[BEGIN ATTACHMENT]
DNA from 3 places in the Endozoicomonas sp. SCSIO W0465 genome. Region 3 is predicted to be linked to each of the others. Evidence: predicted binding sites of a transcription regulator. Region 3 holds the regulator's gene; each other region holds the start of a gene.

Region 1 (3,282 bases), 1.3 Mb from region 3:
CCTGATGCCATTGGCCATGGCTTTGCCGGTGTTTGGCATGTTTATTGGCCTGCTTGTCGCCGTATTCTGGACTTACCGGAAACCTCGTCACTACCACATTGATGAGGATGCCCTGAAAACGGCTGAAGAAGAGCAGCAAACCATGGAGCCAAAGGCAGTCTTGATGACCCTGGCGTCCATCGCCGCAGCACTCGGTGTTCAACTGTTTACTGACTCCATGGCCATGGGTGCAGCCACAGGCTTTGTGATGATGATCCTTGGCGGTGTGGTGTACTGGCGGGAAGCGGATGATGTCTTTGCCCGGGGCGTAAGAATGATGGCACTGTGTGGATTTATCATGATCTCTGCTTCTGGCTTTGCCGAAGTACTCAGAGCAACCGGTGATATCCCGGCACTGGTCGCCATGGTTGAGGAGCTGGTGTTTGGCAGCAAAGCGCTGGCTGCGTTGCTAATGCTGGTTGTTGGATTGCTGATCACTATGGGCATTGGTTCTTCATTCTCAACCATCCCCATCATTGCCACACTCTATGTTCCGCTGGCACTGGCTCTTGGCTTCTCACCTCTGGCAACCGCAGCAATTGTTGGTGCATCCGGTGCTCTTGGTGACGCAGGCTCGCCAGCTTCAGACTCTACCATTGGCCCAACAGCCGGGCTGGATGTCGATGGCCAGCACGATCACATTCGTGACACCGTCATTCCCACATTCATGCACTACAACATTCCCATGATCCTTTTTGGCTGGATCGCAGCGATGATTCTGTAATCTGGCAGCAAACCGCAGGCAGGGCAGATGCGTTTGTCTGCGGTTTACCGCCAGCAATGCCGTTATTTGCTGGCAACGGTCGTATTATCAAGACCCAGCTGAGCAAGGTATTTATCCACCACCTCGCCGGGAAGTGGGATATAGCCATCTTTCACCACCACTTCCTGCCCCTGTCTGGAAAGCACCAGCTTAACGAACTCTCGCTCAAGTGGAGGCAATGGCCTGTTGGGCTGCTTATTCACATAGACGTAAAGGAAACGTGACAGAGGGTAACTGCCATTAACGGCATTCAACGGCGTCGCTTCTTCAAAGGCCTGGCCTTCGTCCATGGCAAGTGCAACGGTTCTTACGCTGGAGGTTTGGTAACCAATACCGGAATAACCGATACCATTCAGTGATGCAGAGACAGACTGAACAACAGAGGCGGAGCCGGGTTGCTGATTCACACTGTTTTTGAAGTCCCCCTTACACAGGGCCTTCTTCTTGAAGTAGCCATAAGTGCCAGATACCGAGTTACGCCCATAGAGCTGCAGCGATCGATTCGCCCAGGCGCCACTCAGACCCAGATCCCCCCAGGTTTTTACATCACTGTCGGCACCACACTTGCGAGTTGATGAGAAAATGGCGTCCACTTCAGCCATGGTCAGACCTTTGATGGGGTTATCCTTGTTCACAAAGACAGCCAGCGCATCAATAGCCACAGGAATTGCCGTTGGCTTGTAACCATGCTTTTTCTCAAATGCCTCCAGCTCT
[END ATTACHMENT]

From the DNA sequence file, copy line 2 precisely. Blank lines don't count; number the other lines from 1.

Region 1 (3,282 bases), 1.3 Mb from region 3: